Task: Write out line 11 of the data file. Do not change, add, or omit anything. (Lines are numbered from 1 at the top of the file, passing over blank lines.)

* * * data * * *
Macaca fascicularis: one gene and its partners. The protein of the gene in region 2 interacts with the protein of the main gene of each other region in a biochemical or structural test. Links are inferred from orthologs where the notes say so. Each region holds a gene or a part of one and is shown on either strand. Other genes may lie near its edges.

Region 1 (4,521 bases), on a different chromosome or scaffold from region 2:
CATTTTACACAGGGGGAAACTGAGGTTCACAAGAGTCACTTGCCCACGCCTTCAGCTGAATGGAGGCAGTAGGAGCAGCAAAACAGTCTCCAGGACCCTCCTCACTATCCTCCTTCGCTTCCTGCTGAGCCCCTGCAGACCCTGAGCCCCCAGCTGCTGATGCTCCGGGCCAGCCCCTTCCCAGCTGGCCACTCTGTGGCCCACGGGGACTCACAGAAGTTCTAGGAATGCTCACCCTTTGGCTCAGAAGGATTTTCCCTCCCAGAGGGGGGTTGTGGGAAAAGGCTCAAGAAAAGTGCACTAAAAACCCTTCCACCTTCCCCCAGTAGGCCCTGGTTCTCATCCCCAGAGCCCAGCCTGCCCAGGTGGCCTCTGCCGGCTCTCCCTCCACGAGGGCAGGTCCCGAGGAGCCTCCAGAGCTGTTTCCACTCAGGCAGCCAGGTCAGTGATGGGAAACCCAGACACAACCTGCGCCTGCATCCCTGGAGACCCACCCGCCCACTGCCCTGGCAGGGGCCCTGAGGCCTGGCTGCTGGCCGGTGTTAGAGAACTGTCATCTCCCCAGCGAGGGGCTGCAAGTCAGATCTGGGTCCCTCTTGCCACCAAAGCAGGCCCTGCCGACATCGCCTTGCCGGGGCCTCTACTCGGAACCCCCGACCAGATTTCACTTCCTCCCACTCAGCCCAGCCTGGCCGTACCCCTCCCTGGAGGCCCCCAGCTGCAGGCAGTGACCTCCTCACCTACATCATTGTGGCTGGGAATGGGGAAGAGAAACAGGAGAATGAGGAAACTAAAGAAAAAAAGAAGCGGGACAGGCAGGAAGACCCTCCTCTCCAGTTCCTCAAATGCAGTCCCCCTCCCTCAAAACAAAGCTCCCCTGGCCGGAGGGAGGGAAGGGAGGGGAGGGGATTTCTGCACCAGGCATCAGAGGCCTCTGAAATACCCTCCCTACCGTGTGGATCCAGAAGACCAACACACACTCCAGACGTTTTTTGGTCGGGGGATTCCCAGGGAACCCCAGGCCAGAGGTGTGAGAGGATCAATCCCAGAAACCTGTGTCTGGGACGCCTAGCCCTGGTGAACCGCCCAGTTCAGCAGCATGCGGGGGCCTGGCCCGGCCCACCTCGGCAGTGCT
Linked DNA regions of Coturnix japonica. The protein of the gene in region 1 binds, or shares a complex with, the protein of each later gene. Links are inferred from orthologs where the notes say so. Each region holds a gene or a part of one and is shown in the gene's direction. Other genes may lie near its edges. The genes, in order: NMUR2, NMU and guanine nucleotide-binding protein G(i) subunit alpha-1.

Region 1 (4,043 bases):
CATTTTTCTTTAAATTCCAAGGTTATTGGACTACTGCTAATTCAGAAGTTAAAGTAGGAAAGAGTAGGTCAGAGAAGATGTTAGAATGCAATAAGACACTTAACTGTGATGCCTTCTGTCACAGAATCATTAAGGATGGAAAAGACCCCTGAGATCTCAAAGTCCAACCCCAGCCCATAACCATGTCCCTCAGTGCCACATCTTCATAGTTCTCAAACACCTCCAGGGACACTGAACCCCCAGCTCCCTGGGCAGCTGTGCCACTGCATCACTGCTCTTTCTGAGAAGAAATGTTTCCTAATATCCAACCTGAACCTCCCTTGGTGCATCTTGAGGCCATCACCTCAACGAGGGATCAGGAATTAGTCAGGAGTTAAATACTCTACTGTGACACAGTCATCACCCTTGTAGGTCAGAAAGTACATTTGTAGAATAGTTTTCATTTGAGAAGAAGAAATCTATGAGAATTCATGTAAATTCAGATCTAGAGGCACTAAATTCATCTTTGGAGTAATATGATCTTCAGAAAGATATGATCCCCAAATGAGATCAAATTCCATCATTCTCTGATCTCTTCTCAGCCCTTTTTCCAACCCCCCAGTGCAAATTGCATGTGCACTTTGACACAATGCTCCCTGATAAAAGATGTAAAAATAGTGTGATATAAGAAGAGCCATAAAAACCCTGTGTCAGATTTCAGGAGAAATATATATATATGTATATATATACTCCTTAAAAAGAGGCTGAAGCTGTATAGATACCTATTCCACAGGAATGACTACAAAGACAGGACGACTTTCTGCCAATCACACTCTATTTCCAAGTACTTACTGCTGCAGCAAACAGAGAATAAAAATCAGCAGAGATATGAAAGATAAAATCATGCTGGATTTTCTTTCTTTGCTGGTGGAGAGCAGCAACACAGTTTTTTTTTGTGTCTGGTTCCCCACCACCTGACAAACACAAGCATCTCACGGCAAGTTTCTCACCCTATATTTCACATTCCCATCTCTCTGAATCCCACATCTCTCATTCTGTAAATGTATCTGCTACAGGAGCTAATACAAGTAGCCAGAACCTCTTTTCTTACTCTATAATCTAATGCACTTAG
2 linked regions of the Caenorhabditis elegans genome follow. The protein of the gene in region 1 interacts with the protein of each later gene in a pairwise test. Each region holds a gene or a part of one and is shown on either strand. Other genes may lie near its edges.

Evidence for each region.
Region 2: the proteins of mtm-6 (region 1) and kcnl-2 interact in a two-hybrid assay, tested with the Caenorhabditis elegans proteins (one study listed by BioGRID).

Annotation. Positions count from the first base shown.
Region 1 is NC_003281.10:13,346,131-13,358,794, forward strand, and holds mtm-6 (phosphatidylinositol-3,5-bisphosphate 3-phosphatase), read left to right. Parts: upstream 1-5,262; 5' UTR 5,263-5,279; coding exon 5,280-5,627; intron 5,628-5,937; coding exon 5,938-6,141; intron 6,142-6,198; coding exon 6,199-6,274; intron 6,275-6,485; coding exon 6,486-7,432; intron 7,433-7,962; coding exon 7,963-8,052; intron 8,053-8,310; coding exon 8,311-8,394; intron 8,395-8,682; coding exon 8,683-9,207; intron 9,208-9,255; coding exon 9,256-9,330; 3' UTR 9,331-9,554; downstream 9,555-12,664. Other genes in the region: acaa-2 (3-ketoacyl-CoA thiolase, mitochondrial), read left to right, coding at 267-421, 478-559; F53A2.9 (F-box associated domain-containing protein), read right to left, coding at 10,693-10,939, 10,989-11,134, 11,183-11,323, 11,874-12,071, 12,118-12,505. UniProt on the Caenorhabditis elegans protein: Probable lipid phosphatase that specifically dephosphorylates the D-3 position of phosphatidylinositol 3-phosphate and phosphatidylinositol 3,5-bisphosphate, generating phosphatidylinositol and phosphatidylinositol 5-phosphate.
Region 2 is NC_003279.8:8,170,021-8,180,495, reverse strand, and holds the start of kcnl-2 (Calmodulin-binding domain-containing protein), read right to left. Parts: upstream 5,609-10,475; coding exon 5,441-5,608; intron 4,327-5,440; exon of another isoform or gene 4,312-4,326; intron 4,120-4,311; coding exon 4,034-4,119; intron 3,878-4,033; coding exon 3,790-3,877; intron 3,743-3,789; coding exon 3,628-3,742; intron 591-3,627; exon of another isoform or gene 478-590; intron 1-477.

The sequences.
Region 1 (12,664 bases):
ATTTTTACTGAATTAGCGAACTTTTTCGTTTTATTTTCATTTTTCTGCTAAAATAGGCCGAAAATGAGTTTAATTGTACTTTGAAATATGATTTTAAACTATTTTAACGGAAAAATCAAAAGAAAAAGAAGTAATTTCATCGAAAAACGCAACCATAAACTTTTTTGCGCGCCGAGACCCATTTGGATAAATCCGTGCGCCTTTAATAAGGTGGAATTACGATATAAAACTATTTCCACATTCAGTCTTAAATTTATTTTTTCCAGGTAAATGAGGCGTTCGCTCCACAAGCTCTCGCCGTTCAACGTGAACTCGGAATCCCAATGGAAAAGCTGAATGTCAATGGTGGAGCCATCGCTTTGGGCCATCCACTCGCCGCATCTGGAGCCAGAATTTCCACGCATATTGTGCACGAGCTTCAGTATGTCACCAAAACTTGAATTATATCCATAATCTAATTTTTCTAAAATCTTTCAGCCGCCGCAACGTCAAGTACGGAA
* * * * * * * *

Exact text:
Region 1 is NC_003281.10:13,346,131-13,358,794, forward strand, and holds mtm-6 (phosphatidylinositol-3,5-bisphosphate 3-phosphatase), read left to right. Parts: upstream 1-5,262; 5' UTR 5,263-5,279; coding exon 5,280-5,627; intron 5,628-5,937; coding exon 5,938-6,141; intron 6,142-6,198; coding exon 6,199-6,274; intron 6,275-6,485; coding exon 6,486-7,432; intron 7,433-7,962; coding exon 7,963-8,052; intron 8,053-8,310; coding exon 8,311-8,394; intron 8,395-8,682; coding exon 8,683-9,207; intron 9,208-9,255; coding exon 9,256-9,330; 3' UTR 9,331-9,554; downstream 9,555-12,664. Other genes in the region: acaa-2 (3-ketoacyl-CoA thiolase, mitochondrial), read left to right, coding at 267-421, 478-559; F53A2.9 (F-box associated domain-containing protein), read right to left, coding at 10,693-10,939, 10,989-11,134, 11,183-11,323, 11,874-12,071, 12,118-12,505. UniProt on the Caenorhabditis elegans protein: Probable lipid phosphatase that specifically dephosphorylates the D-3 position of phosphatidylinositol 3-phosphate and phosphatidylinositol 3,5-bisphosphate, generating phosphatidylinositol and phosphatidylinositol 5-phosphate.